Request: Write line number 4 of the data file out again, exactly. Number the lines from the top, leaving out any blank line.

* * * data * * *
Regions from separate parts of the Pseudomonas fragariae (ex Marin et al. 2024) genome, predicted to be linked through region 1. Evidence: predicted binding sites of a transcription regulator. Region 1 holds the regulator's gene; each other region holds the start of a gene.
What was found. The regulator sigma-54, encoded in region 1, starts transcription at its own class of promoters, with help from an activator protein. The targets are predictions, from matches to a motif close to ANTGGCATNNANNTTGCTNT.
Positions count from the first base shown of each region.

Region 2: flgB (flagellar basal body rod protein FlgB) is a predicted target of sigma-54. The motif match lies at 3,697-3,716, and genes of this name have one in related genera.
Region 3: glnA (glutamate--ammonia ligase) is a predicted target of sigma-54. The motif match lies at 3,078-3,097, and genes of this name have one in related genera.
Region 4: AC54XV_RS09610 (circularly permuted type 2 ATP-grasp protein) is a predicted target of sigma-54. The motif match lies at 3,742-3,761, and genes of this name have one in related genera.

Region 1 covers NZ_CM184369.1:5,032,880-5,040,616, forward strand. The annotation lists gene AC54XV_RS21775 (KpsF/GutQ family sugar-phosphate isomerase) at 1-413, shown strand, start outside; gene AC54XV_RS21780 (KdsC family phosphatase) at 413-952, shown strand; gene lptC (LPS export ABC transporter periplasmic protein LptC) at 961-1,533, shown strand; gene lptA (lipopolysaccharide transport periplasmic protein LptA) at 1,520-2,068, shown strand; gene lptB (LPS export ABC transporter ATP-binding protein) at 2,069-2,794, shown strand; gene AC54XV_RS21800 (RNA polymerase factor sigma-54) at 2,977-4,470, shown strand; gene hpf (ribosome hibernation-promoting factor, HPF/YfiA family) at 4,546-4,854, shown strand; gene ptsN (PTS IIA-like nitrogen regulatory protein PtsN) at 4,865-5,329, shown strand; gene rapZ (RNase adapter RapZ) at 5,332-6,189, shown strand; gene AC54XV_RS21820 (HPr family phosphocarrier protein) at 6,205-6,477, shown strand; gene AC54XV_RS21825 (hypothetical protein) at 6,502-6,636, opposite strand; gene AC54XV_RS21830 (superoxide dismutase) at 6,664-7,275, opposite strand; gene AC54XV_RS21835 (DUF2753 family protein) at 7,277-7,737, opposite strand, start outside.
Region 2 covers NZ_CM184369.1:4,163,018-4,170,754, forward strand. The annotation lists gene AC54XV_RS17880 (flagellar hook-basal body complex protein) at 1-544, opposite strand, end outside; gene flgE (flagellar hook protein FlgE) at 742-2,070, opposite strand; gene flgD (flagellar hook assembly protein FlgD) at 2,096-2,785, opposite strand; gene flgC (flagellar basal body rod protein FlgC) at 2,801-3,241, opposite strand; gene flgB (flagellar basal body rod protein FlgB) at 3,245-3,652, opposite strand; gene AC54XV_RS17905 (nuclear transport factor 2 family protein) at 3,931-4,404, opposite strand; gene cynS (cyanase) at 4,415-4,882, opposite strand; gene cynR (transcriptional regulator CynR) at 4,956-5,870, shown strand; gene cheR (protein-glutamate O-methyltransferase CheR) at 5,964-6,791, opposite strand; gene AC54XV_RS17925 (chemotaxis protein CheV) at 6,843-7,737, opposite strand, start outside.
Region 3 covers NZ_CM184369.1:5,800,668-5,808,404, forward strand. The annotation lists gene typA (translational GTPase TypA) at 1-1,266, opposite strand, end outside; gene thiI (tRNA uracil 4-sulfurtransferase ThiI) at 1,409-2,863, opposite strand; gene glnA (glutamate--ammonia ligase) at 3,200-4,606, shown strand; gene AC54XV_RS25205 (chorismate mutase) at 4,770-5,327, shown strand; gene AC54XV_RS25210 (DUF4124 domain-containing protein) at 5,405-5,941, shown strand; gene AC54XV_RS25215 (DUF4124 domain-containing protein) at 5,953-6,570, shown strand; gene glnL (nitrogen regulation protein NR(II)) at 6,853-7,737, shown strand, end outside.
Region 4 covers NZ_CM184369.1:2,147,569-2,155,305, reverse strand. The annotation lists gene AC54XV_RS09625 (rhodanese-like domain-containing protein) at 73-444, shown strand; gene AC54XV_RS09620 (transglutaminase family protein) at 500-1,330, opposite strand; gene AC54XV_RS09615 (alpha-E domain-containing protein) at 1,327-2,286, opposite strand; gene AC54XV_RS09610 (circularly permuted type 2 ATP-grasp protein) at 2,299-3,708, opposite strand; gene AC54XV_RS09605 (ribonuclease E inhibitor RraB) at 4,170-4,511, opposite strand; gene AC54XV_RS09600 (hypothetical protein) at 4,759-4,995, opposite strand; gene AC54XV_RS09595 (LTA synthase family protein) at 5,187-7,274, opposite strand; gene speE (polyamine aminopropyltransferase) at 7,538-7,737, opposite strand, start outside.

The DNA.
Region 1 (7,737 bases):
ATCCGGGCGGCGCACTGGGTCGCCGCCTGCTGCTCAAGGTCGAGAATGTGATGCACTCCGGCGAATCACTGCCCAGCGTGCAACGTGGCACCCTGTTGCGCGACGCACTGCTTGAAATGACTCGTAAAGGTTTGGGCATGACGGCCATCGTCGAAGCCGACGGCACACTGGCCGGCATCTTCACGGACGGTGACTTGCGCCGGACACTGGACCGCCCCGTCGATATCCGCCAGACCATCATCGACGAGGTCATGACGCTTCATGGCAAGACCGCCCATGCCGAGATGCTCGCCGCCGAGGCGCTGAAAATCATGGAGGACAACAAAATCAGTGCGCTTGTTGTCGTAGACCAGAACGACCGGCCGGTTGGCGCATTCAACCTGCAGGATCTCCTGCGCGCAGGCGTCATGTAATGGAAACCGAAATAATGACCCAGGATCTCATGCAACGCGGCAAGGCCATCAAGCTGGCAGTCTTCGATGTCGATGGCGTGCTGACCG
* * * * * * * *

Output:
Region 2: flgB (flagellar basal body rod protein FlgB) is a predicted target of sigma-54. The motif match lies at 3,697-3,716, and genes of this name have one in related genera.